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Gallagher Uncorks on SEC Action Against CCOs

Matt Kelly | June 18, 2015

Dan Gallagher, often a contrarian voice of the Securities and Exchange Commission, spoke up again this week to denounce recent SEC enforcement actions against compliance officers at investment advisory firms.

Gallagher, a Republican appointee to the SEC and set to leave the Commission later this summer, took the unusual move Thursday of publishing his own statement about two enforcement actions that he opposed: the first against the chief compliance officer of Blackrock Advisors, doled out in April; the second against the CCO of SFX Financial Advisory, handed down on June 15. “These recent actions fly in the face of my admonition,” he said, “and I feel compelled to explain my rationale for dissenting.”

And explain he did, in an 893-word fusillade aimed squarely at how the SEC applies Rule 206(4)-7. That rule dictates the policies and procedures that registered investment advisers should have to avoid violations of the Investment Advisers Act, “and is not a model of clarity,” Gallagher said. “On its face, Rule 206(4)-7 speaks directly to the responsibility of the adviser, but all too often, the Commission interprets the rule as being directed at CCOs.”

Gallagher argued that the rule only requires a compliance officer to administer those policies and procedures; ultimately responsibility for implementing them rests with the adviser itself. The Blackrock and SFX enforcement actions conflate those two roles, he said, and continue a trend toward strict liability for CCOs that unfairly holds them accountable for compliance failures they cannot control.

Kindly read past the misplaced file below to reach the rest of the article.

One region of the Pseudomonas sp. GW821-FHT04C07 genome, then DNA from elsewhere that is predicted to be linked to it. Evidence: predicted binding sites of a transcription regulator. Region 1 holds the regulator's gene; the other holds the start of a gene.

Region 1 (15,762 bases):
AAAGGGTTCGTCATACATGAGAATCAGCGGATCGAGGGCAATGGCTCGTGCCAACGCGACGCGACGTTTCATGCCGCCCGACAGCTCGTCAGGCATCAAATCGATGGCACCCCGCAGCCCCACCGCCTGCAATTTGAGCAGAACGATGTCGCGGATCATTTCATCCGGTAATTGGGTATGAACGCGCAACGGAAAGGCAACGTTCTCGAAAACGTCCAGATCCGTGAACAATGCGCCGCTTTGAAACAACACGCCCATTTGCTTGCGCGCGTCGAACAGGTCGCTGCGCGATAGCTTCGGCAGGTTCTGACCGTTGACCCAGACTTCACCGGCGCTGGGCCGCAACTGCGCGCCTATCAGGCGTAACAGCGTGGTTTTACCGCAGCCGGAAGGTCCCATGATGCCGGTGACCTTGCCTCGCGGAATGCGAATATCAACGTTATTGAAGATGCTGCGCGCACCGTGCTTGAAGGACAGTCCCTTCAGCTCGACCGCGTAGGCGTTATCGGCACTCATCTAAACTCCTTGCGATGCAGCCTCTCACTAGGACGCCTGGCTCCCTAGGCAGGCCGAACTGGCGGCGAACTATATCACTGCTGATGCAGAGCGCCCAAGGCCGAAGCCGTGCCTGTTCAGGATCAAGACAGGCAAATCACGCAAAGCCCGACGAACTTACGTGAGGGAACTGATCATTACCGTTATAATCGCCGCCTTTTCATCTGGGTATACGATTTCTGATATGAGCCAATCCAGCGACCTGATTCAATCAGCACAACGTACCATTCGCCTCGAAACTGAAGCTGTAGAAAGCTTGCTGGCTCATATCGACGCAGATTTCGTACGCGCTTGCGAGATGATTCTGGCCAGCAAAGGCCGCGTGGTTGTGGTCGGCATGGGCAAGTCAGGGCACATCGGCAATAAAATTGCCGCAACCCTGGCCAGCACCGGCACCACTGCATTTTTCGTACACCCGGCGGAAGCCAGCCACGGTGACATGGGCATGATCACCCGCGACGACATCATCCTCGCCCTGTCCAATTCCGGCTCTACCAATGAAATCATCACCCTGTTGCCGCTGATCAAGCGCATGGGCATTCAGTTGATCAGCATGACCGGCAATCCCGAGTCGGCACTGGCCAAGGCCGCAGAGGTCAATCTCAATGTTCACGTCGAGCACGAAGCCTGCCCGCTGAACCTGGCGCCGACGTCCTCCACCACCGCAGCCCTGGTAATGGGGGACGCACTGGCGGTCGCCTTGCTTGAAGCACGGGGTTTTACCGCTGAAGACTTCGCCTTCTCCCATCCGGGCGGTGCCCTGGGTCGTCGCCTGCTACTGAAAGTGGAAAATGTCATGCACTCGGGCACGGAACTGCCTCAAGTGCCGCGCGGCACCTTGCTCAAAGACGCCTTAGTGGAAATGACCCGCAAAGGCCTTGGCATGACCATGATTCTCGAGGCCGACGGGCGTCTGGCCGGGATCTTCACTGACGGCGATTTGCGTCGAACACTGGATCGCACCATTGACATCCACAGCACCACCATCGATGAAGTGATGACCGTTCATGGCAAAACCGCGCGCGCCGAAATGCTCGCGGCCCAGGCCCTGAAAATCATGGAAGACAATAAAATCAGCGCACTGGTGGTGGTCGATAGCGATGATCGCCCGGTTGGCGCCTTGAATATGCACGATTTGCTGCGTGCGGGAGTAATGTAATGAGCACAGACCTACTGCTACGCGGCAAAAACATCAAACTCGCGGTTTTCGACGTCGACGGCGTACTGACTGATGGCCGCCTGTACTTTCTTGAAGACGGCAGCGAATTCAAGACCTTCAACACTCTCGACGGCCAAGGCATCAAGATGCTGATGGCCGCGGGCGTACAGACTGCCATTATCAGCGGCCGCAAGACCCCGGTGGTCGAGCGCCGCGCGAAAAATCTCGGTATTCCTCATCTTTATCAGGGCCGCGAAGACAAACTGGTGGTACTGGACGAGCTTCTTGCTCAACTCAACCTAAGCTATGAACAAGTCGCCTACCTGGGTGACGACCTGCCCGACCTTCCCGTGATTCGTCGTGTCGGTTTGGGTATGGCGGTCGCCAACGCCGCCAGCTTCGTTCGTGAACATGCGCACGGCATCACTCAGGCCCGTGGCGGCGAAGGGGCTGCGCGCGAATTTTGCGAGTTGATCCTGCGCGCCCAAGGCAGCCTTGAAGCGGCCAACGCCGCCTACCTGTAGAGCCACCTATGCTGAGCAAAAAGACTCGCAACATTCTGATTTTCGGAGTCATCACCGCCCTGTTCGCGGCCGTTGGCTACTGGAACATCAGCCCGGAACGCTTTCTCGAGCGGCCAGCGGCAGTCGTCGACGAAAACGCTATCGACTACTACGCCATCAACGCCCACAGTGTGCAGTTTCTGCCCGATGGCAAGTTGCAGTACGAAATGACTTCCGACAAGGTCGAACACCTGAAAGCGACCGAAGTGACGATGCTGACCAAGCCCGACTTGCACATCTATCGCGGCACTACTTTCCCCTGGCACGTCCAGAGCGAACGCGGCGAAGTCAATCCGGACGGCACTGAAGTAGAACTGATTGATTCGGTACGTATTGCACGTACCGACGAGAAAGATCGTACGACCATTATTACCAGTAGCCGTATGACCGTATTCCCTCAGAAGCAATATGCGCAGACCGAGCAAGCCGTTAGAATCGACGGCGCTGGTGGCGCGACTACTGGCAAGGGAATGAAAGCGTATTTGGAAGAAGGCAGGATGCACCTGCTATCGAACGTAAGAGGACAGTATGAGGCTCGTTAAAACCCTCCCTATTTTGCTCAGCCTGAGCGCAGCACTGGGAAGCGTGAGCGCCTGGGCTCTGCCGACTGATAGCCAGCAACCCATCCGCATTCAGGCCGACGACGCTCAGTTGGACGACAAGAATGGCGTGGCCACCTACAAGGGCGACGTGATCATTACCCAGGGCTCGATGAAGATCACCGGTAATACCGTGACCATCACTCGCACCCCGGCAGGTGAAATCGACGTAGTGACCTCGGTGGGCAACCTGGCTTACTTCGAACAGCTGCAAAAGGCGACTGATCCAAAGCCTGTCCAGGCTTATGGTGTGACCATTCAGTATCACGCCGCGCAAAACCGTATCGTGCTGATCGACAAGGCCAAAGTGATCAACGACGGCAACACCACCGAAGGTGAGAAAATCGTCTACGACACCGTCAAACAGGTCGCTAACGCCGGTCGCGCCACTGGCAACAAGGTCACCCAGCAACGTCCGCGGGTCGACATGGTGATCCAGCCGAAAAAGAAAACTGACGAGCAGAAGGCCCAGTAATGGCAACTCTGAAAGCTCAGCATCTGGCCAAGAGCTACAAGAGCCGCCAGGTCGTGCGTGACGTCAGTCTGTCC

In the SFX case, the SEC found that chief compliance officer Eugene Mason, 51, failed to review cash flows in client accounts and did not perform an annual compliance review; he agreed to pay penalties of $25,000. In the Blackrock case, former chief compliance officer Bartholomew Battista, 56, was to blame for failure to report another executive’s violation of Blackrock’s private investment policy. The firm itself paid $12 million to settle the charges, Battista $60,000.

“The Commission needs to be especially cognizant of the messages it sends to the compliance community, and in particular to CCOs of investment advisers,” he said. “To put it bluntly, for the vast majority of advisers, CCOs are all we have. They are not only the first line of defense, they are the only line of defense.”

Gallagher said he was especially troubled by the lack of clear guidance about Rule 206(4)-7, forcing compliance officers to divine the SEC’s logic through enforcement actions. He called for the agency to consider amendments or staff guidance to clarify the rule. “The status quo will not do,” he said. “As it stands, the Commission seems to be cutting off the noses of CCOs to spite its face.”

Gallagher has served on the SEC for four years. He announced his departure earlier this year, and will leave once the Obama Administration and the Senate agree on a replacement.